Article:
We bellied up to the Point Yacht Club bar the other night and ordered a Hansa draft. It was cold and luscious, and the glass immediately began to sweat … exactly what we’d been doing all day long. As we sat there, Ed, a young fellow who’d been out sailing all day, walked in and we started up a lively conversation regarding South Africanisms.
South Africa has 11 official languages: English, Afrikaans, and the nine major African languages including isiZulu, isiXhosa, seTswana and seSotho. Other languages such as Hindi, Arabic, Khoi-San, Portugese as well as other community and religious languages are also recognized. Google is offered in English, and six other languages here. With all those languages floating around, the chances of borrowing bits from everyone’s language to spice up the local lingo was inevitable.
I had read that officially, Afrikaans is the youngest language in the world. By the early-20th century Afrikaans had developed from Dutch, German, French and other influences into a full-fledged language complete with its own dictionary. After just a century, Afrikaans, not English, is the third most spoken language in South Africa, right after isiZulu and isiXhosa. Many street signs here are written in three languages: English, Afrikaans and Zulu.
Ed told us he’d been brought up in a “proper” Afrikaans-speaking household with English as his second language. A female friend of his at the bar noted that she’d had to learn Afrikaans the hard way, as a required language in school. Afrikaans words are very prevalent and in common usage in South Africa, mixed with English and a little Zulu and … I asked Ed to give us few examples and he happily complied.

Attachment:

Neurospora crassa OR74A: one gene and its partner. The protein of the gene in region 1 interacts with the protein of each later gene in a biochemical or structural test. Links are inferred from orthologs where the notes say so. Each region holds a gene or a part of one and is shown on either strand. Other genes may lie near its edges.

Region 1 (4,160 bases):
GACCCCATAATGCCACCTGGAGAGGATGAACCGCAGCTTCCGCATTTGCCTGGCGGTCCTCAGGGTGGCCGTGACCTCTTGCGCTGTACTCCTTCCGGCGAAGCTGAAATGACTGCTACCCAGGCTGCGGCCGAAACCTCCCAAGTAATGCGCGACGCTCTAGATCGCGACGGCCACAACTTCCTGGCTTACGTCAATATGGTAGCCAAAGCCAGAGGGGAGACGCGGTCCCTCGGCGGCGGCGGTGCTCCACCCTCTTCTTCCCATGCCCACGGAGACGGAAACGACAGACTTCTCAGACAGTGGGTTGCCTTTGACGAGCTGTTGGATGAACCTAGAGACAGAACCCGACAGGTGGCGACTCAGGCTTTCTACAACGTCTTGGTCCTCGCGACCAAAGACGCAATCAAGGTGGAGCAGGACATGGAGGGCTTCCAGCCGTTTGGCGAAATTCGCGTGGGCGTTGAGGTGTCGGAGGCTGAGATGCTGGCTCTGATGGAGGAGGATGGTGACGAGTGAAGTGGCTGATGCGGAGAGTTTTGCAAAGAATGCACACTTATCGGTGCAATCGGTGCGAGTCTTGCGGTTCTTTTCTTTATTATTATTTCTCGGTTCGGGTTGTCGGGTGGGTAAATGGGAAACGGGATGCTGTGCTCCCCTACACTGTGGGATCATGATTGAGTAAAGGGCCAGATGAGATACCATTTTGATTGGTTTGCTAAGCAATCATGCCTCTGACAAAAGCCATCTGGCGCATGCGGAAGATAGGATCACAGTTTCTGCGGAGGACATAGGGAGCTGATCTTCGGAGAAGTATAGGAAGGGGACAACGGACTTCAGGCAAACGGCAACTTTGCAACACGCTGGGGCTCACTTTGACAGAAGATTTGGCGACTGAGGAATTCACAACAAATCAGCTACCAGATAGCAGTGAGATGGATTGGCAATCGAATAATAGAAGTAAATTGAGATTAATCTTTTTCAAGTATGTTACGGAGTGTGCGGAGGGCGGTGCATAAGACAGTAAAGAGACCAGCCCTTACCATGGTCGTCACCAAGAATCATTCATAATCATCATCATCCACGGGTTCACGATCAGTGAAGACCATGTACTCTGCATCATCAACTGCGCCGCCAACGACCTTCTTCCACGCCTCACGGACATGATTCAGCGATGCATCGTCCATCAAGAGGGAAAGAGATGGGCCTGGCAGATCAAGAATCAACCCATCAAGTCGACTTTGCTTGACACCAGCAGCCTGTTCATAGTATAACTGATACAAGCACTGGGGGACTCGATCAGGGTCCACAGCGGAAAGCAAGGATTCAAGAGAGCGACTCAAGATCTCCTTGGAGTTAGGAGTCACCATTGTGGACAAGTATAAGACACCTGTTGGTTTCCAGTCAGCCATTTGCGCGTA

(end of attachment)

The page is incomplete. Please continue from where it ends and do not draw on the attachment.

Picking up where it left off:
The most common one we learned when we first visited South Africa and Ed didn’t have to help us. It’s braai … a South African BBQ. “Come on over for a braai.”
Lekker – Cool, great, sexy, awesome.
Slops – flip-flops
Swak – literally “weak” in Afrikaans, but it can mean you’re broke (no money) or can be used to describe varying forms of harsh behavior or rudeness.
Bru – literally brother, but comparable to “bro” or “dude”
Robot – traffic light (really?) When I asked for directions to the bank, here’s what I was told. “Turn right at the second robot. Cross at the zebra.” (Pronounced Zeh-bra not zee-bra which of course makes sense … you don’t say Dee-bra, you say Deh-bra.) Why are traffic lights called robots? Zebras are crosswalks designated with striped lines.
Bakkie – pick-up truck
Geyser – hot water heater
Takkies – sneakers, athletic shoes, trainers
Eish! (Zulu) – Geez! Dang! Heck! Or the like
Babelaas/babbelas – hangover (of Zulu origin); there’s also stukkend from the Afrikaans. Perhaps it depends on the type of hangover … not sure.
Dagga (Khoikhoi) – (dak.hah) slang for marajuana
Howzit – short for “how’s it going?” except used by itself as a greeting
Is it (izit) – in response to a statement where you’re usually say “Really?”
Yebo or ja (yah) – Yes, affirmative
Certain words have been borrowed directly like mamba (as in snake) or impala from Nguni and marula (as in the fruit from which Amarula is made) and tsetse (as in fly) from Sotho.
Just now and now now – This was a difficult one for us to learn, especially when dealing with tradesmen. “I’ll be there just now.” You’d think we’d expect them immediately, but no, it means perhaps sometime today. Whereas as “now now”, that’s more immediate, but still not necessarily within the next 10 minutes.
We’re still learning and there’s much more to learn. By the way, here we’re from America, rather than the United States or the States. Vive la difference!